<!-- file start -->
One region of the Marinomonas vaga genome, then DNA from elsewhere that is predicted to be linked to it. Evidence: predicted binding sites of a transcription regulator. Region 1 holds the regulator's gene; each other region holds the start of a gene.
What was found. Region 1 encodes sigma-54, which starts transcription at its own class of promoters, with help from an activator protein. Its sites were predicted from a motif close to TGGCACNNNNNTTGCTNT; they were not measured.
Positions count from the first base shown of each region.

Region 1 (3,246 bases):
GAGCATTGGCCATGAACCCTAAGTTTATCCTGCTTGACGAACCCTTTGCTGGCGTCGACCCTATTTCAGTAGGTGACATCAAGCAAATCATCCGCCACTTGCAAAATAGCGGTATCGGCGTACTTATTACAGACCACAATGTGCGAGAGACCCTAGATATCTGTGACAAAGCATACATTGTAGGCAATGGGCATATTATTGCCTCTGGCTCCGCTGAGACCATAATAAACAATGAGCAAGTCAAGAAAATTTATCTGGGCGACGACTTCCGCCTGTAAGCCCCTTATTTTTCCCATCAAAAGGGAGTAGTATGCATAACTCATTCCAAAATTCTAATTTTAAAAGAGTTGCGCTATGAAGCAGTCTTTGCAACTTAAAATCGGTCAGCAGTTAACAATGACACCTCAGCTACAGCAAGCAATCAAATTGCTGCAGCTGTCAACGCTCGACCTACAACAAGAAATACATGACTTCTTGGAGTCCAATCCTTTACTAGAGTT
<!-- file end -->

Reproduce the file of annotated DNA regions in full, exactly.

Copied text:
One region of the Marinomonas vaga genome, then DNA from elsewhere that is predicted to be linked to it. Evidence: predicted binding sites of a transcription regulator. Region 1 holds the regulator's gene; each other region holds the start of a gene.
What was found. Region 1 encodes sigma-54, which starts transcription at its own class of promoters, with help from an activator protein. Its sites were predicted from a motif close to TGGCACNNNNNTTGCTNT; they were not measured.
Positions count from the first base shown of each region.

Region 1 (3,246 bases):
GAGCATTGGCCATGAACCCTAAGTTTATCCTGCTTGACGAACCCTTTGCTGGCGTCGACCCTATTTCAGTAGGTGACATCAAGCAAATCATCCGCCACTTGCAAAATAGCGGTATCGGCGTACTTATTACAGACCACAATGTGCGAGAGACCCTAGATATCTGTGACAAAGCATACATTGTAGGCAATGGGCATATTATTGCCTCTGGCTCCGCTGAGACCATAATAAACAATGAGCAAGTCAAGAAAATTTATCTGGGCGACGACTTCCGCCTGTAAGCCCCTTATTTTTCCCATCAAAAGGGAGTAGTATGCATAACTCATTCCAAAATTCTAATTTTAAAAGAGTTGCGCTATGAAGCAGTCTTTGCAACTTAAAATCGGTCAGCAGTTAACAATGACACCTCAGCTACAGCAAGCAATCAAATTGCTGCAGCTGTCAACGCTCGACCTACAACAAGAAATACATGACTTCTTGGAGTCCAATCCTTTACTAGAGTT